måndag 21 mars 2011

Our Sun Twin?

Anna Önehag from Sweden, and her team has found our solar twin? Unlike our Sun the twin belongs to Messier 67 group. It may be that our Sun was born in M67 4,5 bilj. years ago, but has wandered away reports Populär Astronomi.

M67-1194, an unusually Sun-like solar twin in M67

Anna Önehag (t h) and Andreas Korn.

New video of a Sun burst.

Results. We find M67-1194 to have stellar parameters indistinguishable from the solar values, with the exception of the overall metallicity which is slightly super-solar ([Fe/H] = 0.023 ± 0.015). An age determination based on evolutionary tracks yields 4.2 ± 1.6 Gyr. Most surprisingly, we find the chemical abundance pattern to closely resemble the solar one, in contrast to most known solar twins in the solar neighbourhood.

Conclusions. We confirm the solar-twin nature of M67-1194, the first solar twin known to belong to a stellar association. This fact allows us to put some constraints on the physical reasons for the seemingly systematic departure of M67-1194 and the Sun from most known solar twins regarding chemical composition. We find that radiative dust cleansing by nearby luminous stars may be the explanation for the peculiar composition of both the Sun and M67-1194, but alternative explanations are also possible. The chemical similarity between the Sun and M67-1194 also suggests that the Sun once formed in a cluster like M67.

So we are entangled!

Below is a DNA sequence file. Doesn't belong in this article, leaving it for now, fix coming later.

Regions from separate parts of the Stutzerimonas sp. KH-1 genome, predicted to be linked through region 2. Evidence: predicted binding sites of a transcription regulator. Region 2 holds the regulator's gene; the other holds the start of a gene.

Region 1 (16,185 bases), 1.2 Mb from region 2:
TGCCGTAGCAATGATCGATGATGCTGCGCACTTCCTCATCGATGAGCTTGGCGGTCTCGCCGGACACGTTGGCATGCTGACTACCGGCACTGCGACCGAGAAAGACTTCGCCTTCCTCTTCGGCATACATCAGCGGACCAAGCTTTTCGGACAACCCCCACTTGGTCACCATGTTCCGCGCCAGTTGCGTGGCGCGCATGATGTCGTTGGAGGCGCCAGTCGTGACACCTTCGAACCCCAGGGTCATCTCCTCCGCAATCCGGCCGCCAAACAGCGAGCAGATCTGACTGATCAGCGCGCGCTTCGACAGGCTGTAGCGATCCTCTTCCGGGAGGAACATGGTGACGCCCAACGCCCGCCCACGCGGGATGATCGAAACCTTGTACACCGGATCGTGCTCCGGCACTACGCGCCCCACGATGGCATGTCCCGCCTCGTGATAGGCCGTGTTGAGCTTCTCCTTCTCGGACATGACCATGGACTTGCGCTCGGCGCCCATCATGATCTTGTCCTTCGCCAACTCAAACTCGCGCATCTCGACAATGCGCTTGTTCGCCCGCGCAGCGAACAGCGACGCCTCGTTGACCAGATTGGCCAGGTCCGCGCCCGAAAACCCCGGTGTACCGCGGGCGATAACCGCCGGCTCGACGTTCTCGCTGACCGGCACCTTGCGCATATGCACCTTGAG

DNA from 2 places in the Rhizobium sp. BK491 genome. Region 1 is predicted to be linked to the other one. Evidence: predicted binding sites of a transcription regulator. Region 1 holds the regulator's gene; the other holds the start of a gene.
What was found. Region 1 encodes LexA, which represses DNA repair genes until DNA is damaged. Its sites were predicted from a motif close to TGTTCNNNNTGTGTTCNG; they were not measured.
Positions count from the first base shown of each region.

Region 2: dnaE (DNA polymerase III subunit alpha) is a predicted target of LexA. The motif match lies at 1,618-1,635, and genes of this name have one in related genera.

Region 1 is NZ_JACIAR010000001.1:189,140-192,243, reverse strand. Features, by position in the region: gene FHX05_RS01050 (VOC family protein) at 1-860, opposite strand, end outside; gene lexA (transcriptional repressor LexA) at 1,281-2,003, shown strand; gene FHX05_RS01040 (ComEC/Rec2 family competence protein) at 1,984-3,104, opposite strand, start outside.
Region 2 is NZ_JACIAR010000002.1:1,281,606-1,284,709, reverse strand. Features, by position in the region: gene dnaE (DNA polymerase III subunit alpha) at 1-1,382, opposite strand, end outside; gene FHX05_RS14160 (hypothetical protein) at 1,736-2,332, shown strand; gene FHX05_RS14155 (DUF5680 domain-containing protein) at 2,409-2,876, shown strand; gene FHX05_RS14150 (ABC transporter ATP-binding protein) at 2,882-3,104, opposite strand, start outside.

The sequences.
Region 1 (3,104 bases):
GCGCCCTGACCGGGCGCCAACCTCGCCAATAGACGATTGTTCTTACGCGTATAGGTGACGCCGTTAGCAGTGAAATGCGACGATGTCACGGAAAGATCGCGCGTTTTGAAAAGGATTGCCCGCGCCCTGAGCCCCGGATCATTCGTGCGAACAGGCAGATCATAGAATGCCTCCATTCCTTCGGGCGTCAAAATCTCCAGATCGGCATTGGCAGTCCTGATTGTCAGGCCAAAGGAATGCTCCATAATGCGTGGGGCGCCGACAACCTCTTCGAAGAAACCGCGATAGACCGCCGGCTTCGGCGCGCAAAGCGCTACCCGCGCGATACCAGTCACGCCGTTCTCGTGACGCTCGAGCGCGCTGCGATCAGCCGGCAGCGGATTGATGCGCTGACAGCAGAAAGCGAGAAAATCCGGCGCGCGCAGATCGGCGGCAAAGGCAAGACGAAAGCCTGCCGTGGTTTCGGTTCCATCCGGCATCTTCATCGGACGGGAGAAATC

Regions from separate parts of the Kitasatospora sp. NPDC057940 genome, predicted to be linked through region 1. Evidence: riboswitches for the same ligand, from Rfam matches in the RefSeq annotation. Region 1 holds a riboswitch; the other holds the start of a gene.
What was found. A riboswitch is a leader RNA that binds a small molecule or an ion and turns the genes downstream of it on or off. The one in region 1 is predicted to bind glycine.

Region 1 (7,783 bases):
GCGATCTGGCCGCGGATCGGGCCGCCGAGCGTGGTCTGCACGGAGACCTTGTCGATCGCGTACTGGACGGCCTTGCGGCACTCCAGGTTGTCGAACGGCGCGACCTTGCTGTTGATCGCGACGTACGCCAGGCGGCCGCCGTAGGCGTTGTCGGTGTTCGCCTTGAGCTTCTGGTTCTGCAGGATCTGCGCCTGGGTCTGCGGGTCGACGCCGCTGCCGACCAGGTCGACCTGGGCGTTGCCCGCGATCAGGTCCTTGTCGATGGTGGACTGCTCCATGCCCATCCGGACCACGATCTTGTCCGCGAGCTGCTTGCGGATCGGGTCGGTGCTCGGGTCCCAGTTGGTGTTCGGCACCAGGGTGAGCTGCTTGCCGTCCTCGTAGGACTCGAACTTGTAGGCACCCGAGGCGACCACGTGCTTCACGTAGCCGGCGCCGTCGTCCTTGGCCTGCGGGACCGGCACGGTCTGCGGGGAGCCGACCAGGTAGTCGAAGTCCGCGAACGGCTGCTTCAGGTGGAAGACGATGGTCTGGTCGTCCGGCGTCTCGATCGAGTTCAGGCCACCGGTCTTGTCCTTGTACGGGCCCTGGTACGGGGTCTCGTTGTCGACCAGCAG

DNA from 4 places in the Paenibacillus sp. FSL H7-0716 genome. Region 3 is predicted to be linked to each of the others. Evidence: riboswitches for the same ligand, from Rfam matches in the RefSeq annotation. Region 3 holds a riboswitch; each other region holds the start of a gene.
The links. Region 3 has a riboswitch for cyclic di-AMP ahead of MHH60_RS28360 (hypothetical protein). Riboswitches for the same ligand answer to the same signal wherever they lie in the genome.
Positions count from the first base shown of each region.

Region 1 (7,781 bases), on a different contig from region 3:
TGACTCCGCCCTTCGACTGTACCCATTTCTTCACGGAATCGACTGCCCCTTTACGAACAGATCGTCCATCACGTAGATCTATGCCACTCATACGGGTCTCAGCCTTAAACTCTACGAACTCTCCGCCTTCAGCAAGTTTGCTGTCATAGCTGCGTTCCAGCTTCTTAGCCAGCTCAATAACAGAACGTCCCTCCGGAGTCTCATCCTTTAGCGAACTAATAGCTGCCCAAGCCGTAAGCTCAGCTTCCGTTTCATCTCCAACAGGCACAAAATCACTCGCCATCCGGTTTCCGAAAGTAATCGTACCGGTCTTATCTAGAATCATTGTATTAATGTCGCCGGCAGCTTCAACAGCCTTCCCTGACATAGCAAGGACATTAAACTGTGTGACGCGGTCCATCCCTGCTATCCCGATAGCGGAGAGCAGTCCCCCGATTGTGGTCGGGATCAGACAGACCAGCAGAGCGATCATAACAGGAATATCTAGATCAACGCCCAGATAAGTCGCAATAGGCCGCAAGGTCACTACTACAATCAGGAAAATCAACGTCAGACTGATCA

7 kommentarer:

  1. We explore the relationship between young, embedded binaries and their parent cores, using observations within the Perseus Molecular Cloud. We combine recently published Very Large Array observations of young stars with core properties obtained from Submillimetre Common-User Bolometer Array 2 observations at 850 μm. Most embedded binary systems are found towards the centres of their parent cores, although several systems have components closer to the core edge. Wide binaries, defined as those systems with physical separations greater than 500 au, show a tendency to be aligned with the long axes of their parent cores, whereas tight binaries show no preferred orientation. We test a number of simple, evolutionary models to account for the observed populations of Class 0 and I sources, both single and binary. In the model that best explains the observations, all stars form initially as wide binaries. These binaries either break up into separate stars or else shrink into tighter orbits. Under the assumption that both stars remain embedded following binary break-up, we find a total star formation rate of 168 Myr−1. Alternatively, one star may be ejected from the dense core due to binary break-up. This latter assumption results in a star formation rate of 247 Myr−1. Both production rates are in satisfactory agreement with current estimates from other studies of Perseus. Future observations should be able to distinguish between these two possibilities. If our model continues to provide a good fit to other star-forming regions, then the mass fraction of dense cores that becomes stars is double what is currently believed.

  2. A wide binary companion to our sun would have been 17 times farther from the sun than its most distant planet today, Neptune.

    Based on this model, the sun’s sibling most likely escaped and mixed with all the other stars in our region of the Milky Way galaxy

  3. https://www.sciencedaily.com/releases/2017/06/170614091907.htm

  4. https://en.wikipedia.org/wiki/Binary_star

  5. http://matpitka.blogspot.com/2017/06/why-should-stars-be-borne-in-pairs.html

  6. https://arxiv.org/abs/1009.4579
    The chemical similarity between the Sun and M67-1194 also suggests that the Sun once formed in a cluster like M67.

  7. https://arxiv.org/abs/1409.1193